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- 1 So, what, if any, IS the relationship between blondism and albinism then?
- 2 Some suggestions for this page
- 3 Sources
- 4 Albinism as biology?
- 5 I don't understand
- 6 Semi-protected edit request on 4 August 2015
- 7 Picture Caption Inaccuracy
- 8 External links modified
- 9 Persecution of people with albinism
So, what, if any, IS the relationship between blondism and albinism then?
I have skimmed the article and the talk archive and have only found all sorts of irrelevant remarks about the subject of race, which (let's not forget that regardless of whether races exist or not, the phenotypical variations and the regional-ancestry-correlated morphological phenotypes – or groups of similar phenotypes – that form the basis of any racial classification do damn well exist) is completely unrelated to the undubitably real phenomenon of blondism – or light-hair-eyes-and-skin-in-Europeans-(that's-not-albinism)-ism, for want of a better term –, but no insight on the issue that I'm sure a lot of readers are wondering about: if H. sapiens sapiens was originally coloured some shade of brown, clearly many people in the north of Europe (to varying degrees) have a condition similar to albinism even if not quite as extreme (low-melanin-ism?), a condition that happens to be inherited recessively as well, so what exactly has happened and how is it related to albinism? Don't dance around the issue, swallow your political-correctness-caused inhibitions and get us the straight dope! Finally! What gives?!
For what it's worth, the German article states:
Albinism is mostly inherited recessively and in humans worldwide occurs with a frequency (prevalence) of 1:20.000. Clusters are found above all in Africa with a prevalence of 1:10.000 and higher. The light skin colour of the Asians and Europeans is to explain by albinism of type OCA 4, the blond hair and blue eyes of the Europeans by OCA 2 and a further gene.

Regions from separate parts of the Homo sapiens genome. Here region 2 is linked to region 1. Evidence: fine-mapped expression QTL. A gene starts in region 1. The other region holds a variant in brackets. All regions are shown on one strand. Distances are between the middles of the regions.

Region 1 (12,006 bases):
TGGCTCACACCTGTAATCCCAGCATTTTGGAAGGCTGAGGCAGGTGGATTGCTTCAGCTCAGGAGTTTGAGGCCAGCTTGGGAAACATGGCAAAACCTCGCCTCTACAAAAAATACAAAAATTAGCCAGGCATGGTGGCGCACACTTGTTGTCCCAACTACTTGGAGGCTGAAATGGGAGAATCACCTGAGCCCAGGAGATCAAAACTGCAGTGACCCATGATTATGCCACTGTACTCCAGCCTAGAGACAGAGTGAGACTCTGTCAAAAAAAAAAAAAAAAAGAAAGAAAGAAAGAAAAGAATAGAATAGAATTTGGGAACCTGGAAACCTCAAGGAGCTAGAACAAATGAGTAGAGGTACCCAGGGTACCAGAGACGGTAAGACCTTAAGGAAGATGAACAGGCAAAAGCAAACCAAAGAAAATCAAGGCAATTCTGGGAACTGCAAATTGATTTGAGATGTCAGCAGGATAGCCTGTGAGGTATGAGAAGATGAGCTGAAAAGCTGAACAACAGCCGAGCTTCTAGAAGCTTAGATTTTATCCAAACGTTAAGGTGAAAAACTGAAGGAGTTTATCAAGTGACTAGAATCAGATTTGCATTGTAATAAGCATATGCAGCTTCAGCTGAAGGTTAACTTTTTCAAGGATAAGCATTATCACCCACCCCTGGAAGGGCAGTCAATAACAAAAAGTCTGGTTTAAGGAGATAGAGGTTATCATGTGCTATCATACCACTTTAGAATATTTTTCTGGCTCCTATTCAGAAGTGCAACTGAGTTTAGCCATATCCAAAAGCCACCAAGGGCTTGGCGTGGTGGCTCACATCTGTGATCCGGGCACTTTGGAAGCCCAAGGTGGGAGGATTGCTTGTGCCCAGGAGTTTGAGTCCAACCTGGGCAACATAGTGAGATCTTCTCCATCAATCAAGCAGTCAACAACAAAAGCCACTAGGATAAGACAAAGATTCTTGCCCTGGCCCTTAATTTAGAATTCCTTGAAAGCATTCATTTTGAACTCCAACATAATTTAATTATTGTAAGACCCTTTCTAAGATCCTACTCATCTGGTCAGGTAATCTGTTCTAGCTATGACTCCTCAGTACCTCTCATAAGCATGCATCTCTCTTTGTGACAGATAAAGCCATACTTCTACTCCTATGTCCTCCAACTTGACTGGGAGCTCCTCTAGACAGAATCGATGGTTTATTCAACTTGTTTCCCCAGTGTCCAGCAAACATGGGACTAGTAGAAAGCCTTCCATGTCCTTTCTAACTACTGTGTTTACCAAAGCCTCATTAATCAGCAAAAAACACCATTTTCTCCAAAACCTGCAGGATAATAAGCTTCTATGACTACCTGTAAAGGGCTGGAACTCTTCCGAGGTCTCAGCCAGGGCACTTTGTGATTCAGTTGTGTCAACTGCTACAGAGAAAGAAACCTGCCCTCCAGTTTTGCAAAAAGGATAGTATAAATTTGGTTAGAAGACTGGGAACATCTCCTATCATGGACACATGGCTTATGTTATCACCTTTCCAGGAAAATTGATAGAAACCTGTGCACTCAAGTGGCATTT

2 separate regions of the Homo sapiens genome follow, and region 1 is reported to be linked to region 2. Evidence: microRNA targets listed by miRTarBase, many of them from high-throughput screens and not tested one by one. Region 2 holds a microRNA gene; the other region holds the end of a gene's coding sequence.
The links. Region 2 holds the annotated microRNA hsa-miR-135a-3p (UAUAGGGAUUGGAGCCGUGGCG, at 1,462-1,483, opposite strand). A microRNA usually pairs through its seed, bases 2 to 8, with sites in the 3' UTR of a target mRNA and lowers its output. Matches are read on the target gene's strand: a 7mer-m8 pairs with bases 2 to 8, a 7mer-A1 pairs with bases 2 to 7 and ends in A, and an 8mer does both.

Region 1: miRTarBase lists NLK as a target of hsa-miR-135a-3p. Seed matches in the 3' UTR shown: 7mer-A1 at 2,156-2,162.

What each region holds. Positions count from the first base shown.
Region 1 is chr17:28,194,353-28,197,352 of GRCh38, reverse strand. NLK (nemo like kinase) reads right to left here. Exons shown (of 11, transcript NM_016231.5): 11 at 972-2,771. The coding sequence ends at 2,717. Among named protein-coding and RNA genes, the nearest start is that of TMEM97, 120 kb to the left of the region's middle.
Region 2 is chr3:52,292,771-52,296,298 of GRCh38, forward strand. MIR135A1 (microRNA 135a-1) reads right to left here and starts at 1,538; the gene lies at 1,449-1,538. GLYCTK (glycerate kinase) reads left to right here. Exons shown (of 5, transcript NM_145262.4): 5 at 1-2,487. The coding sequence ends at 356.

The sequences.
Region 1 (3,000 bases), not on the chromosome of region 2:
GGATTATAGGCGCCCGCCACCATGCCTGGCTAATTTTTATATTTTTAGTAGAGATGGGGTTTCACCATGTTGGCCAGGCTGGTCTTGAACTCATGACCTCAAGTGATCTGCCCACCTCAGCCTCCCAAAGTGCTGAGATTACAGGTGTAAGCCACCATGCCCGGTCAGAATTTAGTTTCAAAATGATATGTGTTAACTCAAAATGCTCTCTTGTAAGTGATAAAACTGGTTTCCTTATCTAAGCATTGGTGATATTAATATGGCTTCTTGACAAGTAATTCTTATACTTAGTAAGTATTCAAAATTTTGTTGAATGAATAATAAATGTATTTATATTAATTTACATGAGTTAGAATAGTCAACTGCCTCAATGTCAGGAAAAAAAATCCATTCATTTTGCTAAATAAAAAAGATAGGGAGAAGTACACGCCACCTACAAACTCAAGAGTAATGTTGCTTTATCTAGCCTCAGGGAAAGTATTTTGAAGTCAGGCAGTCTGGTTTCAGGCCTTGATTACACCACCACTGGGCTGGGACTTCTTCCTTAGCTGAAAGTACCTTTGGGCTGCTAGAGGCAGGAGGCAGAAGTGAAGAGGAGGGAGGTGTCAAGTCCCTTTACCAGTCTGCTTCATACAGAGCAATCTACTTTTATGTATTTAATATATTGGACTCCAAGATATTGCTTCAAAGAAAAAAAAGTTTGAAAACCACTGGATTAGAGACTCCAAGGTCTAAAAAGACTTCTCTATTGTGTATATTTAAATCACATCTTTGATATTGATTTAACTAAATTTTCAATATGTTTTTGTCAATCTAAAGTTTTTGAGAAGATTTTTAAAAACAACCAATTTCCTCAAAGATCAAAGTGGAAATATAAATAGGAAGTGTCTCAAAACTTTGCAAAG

So, from this, we learn that first yes, albinism is really more frequent in Africa, it's not simply an illusion caused by the higher visibility of albinism in dark-skinned "negroid" phenotypes, and second, light-skin-ism and light-hair-and-eyes-ism respectively are caused by some type of albinism genes, see OCA2 and the table in the German article. I see no reason to censor or omit such information for reasons associated with misunderstood political correctness. --Florian Blaschke (talk) 03:27, 25 July 2014 (UTC)
- The relationship is that albinism is usually a single-gene genetic trait causing variable phenotype hypopigmentation and low vision. Blondism is a multi-gene adaptation to low sunlight and low-fish diet lowering skin pigmentation and increasing vitamin D intake, possibly enhanced with sexual selection lowering both hair and eye iris pigmentation without damaging loss of RPE pigmentation levels. In Tanzania, the common OCA2 deletion mutation may be a heterozygous-advantage adaptation, but nobody knows what its actual purpose is. --188.8.131.52 (talk) 22:54, 25 December 2016 (UTC)
Some of this isn't right; people are confusing genes with names like OCA2 and the medico-genetic conditions with the same and similar abbreviated names. Some of the genes that cause some forms of albinism are also "used" without ill effect in the phenotypic expression of the skin tones of Europeans and various Asian groups; others produce red hair, or light eyes, etc.. But this doesn't make these "racial" traits a form of albinism. The genes are named after the condition, not the other way around. By way of analogy, the entire zoological family Canidae is named after the genus Canis (Latin for dog), but not everything arising from that family is a dog; it includes foxes and jackals. — SMcCandlish ☺ ☏ ¢ ≽ʌⱷ҅ᴥⱷʌ≼ 02:07, 22 September 2017 (UTC)
Some suggestions for this page
1) Expand on the rare OCA forms inherited from one parent (genetics section). What are these rare forms? Does single-parent inheritance mean the parents are homozygous for the trait as well? How do these forms compare to the other OCA forms? 2) Statistics on albinism prevalence throughout the world would be a great addition to this page! 3) The hyperlink for OCA2 (genetics section) leads to a page with quite a bit of information on the OCA2 gene. The same cannot be said for the OCA1 link. Does anyone have any information on OCA1? This would benefit the main albinism page.